Known by Helio as the model H-500 this STOL aircraft mounted twin Lycoming engines on top of the high-set wing, close to the fuselage. With the engines mounted in this manner, lateral and over-the-nose visibility were much improved while the propellers were kept clear of cabin doors and away from possible debris damage during rough field operations. This was a tail-wheel design, so the vertical component of propeller thrust assisted STOL take-off performance from rough fields. In 1967 or 68, work was started on a redesign of the Twin Courier in a tricycle-gear configuration for the commercial market, since many firms which desired STOL capability had regulations which required multi-engine aircraft. The company ran out of money and the project was terminated.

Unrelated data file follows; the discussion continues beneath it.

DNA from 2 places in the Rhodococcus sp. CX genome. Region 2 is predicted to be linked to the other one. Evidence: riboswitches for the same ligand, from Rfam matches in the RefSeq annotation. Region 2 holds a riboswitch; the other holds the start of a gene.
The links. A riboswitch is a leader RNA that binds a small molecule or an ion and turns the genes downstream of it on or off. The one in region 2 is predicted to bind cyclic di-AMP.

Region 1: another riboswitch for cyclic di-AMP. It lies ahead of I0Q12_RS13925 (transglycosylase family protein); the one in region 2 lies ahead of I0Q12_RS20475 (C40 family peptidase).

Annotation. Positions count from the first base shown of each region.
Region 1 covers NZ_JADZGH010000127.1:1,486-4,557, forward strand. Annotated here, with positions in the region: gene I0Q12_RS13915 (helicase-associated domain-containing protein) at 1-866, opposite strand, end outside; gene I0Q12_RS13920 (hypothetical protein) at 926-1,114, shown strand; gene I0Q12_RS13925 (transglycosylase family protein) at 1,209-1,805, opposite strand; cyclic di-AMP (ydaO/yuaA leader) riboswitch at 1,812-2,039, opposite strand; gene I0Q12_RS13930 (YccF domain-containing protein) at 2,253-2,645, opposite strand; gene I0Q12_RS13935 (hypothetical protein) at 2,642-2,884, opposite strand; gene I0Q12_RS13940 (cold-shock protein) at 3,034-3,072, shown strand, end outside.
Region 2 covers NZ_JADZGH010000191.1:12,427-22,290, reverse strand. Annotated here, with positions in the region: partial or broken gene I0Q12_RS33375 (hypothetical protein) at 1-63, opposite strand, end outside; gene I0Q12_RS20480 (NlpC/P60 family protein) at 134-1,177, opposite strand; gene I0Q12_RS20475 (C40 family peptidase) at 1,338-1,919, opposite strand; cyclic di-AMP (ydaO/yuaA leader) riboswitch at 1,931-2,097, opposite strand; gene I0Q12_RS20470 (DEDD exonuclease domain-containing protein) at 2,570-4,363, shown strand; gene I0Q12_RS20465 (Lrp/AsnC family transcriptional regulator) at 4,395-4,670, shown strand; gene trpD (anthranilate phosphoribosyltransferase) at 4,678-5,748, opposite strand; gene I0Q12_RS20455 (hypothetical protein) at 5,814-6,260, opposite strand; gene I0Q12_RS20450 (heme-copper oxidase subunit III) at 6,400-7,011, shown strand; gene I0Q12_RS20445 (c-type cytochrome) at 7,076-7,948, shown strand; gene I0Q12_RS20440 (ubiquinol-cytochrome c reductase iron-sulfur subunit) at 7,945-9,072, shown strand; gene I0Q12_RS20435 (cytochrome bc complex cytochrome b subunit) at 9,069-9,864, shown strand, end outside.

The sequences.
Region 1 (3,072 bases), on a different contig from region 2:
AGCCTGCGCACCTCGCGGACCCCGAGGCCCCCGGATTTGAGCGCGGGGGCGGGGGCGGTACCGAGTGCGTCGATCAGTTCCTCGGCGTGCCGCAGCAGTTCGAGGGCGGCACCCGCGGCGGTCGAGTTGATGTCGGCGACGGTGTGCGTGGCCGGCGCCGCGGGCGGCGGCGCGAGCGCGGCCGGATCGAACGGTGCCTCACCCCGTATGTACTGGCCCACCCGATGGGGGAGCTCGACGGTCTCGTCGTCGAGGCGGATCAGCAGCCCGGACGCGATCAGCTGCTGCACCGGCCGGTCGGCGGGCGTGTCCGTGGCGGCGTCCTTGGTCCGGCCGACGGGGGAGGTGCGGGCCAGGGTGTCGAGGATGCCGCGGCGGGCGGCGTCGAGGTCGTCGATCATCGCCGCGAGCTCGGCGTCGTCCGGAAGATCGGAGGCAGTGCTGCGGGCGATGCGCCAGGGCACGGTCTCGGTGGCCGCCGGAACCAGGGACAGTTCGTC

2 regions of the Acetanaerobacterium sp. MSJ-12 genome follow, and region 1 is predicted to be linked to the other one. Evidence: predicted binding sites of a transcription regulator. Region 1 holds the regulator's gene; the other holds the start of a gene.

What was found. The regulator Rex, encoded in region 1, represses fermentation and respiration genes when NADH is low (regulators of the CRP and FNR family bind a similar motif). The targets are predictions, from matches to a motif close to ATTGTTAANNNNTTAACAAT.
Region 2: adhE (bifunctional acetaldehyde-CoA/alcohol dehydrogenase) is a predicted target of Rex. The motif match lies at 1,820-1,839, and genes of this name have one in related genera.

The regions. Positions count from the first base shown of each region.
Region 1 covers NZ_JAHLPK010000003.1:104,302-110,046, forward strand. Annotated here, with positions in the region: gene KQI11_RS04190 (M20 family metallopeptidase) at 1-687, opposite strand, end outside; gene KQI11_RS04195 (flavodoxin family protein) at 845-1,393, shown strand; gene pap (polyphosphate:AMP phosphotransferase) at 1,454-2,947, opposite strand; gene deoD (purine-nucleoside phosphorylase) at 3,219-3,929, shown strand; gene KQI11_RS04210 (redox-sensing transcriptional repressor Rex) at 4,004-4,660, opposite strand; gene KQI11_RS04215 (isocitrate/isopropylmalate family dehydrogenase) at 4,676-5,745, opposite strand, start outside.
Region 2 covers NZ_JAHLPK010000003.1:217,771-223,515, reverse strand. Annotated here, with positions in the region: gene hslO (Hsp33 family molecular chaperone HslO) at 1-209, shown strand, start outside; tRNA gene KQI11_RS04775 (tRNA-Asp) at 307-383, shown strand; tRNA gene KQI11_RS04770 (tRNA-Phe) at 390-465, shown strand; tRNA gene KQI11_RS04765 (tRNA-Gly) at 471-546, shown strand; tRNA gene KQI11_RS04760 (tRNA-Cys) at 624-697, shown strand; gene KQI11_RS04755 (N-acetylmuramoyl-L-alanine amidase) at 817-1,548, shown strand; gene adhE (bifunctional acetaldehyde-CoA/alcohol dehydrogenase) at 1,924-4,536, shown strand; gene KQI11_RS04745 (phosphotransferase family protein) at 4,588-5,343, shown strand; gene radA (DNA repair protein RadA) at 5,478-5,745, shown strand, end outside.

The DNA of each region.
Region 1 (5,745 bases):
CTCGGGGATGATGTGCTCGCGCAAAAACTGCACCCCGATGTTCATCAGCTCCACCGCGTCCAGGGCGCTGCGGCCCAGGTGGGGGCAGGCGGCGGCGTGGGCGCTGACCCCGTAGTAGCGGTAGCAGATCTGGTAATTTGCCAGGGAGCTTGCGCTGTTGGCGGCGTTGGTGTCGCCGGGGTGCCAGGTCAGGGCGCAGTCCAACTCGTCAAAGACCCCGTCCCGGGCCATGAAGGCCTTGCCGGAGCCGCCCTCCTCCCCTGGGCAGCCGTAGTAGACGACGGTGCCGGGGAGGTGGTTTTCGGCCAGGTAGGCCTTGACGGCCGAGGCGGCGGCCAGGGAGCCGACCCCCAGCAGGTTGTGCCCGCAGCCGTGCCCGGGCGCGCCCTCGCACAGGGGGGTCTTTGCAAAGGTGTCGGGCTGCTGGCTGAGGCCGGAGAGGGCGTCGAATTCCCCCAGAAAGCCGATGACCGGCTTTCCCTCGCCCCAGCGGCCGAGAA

The aircraft structure of the Helio Stallion, a single-engine turboprop version of the more successful Helio Courier, was based on the design of the Twin Courier.
The Twin Courier could seat six and first flew in April 1960, being awarded FAA certification on June 11, 1963. (The Twin Courier met FAA requirements marginally and was certificated to meet immediate needs for service in Vietnam, on the understanding that the design would not be marketed commercially. Thus, the redesign mentioned above.) Only seven examples were built, these receiving the United States Armed Forces designationU-5A. One was reported to have been evaluated by US Army Special Forces. Furthermore, fully automatic full-span, leading-edge slats were fitted along with high-lift flaps.